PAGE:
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This is ALL THINGS CONSIDERED from NPR News. I'm Melissa Block.
A lot of fiction has arisen from the tale of a young man or woman coming of age. Two variations on this motif recently arrived in bookstores. One comes from debut novelist Susan Greg Gilmore, the other from Texas writer Dagoberto Gilb. Here's our reviewer, Alan Cheuse.
ALAN CHEUSE: Break from your parents, discover that the past was different than what you thought it was, put your hometown in a rear view mirror. It's an old story, but a couple of new novels based on this theme stand out, mostly for good reasons.
First, Susan Gregg Gilmore's light-as-air fiction titled "Looking for Salvation at the Dairy Queen." This Georgia story starts so light I almost had to twist my own arm to keep reading. Our narrator comes in the form of a motherless preacher's daughter. Catherine Grace Cline has a dutiful Baptist boyfriend, and a lot of illusions.
More than anything, she wants to leave tiny Ringgold, Georgia. It's a little too quiet for her there. They do nothing much except go to church and grow tomatoes in Ringgold.
Catherine Grace's biggest thrill is walking to the Dairy Queen for a dilly bar, and she wants to quit town so bad she'd almost just curse - or tear up her recipe for strawberry jam. We do learn all about making the jam, but even after Catherine Grace succeeds in escaping from Ringgold and landing a job in Atlanta, the book still reads like meringue when you really want pie. But darn, as our heroine might say, I'm glad I kept going because before it ends the preacher's daughter makes a sad return home, and all of those illusions fall away, revealing everyone from daddy to her old boyfriend in a different light. And that recipe, well, this story's author's got it almost just right.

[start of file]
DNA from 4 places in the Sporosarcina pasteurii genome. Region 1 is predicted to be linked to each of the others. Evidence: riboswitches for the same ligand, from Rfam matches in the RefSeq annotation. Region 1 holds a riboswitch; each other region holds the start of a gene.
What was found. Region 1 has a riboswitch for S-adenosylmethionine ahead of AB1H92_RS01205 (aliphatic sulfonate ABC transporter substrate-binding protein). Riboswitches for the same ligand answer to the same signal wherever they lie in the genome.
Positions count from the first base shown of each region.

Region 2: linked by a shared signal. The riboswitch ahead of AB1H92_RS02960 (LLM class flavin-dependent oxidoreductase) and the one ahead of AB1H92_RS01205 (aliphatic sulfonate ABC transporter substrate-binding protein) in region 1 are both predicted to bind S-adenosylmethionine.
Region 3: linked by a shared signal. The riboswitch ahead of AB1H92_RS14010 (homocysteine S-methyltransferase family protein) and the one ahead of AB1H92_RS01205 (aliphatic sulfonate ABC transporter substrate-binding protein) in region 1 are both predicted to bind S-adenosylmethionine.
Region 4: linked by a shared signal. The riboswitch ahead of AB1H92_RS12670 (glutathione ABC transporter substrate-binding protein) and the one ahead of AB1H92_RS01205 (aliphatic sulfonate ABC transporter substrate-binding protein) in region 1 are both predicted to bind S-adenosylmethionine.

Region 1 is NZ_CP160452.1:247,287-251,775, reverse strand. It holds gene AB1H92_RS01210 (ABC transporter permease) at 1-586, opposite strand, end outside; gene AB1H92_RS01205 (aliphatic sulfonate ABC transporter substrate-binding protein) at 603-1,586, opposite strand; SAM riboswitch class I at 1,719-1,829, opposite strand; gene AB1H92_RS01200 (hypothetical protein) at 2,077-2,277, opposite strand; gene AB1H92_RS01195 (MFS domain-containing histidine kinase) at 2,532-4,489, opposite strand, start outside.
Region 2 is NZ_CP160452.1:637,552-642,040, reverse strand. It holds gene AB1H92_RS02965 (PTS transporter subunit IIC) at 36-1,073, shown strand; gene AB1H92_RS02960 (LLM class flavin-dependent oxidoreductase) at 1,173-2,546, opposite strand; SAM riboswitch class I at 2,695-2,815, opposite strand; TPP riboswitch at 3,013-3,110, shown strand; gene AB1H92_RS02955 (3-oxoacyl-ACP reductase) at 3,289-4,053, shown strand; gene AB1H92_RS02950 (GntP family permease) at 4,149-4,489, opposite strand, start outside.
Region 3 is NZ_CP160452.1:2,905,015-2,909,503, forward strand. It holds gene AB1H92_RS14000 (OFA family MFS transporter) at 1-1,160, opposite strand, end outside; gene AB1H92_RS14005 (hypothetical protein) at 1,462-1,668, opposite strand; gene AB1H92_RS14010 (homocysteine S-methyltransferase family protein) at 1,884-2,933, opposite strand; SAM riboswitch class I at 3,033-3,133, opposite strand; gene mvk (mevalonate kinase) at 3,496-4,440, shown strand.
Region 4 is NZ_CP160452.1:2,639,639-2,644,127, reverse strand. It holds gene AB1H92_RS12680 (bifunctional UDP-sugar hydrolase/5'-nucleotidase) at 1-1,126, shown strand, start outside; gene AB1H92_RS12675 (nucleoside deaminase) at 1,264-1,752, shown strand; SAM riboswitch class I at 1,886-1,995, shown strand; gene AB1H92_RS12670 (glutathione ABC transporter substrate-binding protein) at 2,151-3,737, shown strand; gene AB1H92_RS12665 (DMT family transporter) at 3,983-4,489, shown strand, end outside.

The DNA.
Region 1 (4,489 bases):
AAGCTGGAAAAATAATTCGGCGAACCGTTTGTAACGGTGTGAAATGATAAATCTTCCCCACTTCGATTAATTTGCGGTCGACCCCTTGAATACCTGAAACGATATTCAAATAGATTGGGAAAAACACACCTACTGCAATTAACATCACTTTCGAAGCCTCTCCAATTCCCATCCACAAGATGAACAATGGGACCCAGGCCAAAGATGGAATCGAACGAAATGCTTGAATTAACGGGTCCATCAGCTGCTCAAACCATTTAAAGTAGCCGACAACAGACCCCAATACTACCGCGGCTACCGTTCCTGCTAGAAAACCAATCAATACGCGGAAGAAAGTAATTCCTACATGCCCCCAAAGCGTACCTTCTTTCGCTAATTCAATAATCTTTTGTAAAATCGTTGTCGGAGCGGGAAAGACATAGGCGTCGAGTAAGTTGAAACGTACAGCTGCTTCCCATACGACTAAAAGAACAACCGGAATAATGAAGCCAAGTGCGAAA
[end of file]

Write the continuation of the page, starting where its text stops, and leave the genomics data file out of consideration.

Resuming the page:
The main character in our second novel couldn't be more different. "The Flowers" by Dagoberto Gilb centers on a teenage Chicano boy named Sonny Bravo. He's living with his mother and her new gringo contractor husband somewhere out west in a sweltering two-bedroom apartment, in a building called "The Flowers," of course. And what's in the name? A lot of folks who don't smell so sweet. We meet a racist construction worker, a dodgy car salesman, the lusty wife of a drug dealer and a young girl caring for her infant brother who declares that sometimes, sometimes she hates being Mexican.
Sonny takes to stealing money and fooling around with the dealer's wife, but deep down, he really wants the girl. She was so chula, he says. Her eyes, the whites of them, the black of them, her eyelashes, her eyebrows, her nose, her cheeks, her lips, her chin, her neck, each strand of her hair in place as alive as the ones that floated in the breeze while I stood at the open door wishing I knew how to make her kiss.
Along with Sonny's daydreams come lessons about life fast and hard, his adolescence becoming haunted by violence at home and outside on the streets. The age to which this boy is comes is quite different than what you find in Ringgold, Georgia. No tomatoes, no ice cream, certainly no pie, just the rip and run of city life. And yet through it all, the taste of something sweet, of faith, hope, of love of the offing, even as sirens scream out above an angry city.
BLOCK: The novels are "Looking for Salvation at the Dairy Queen" by Susan Gregg Gillmore and "The Flowers" by Dagoberto Gilb.
Alan Cheuse teaches writing at George Mason University in Fairfax, Virginia.
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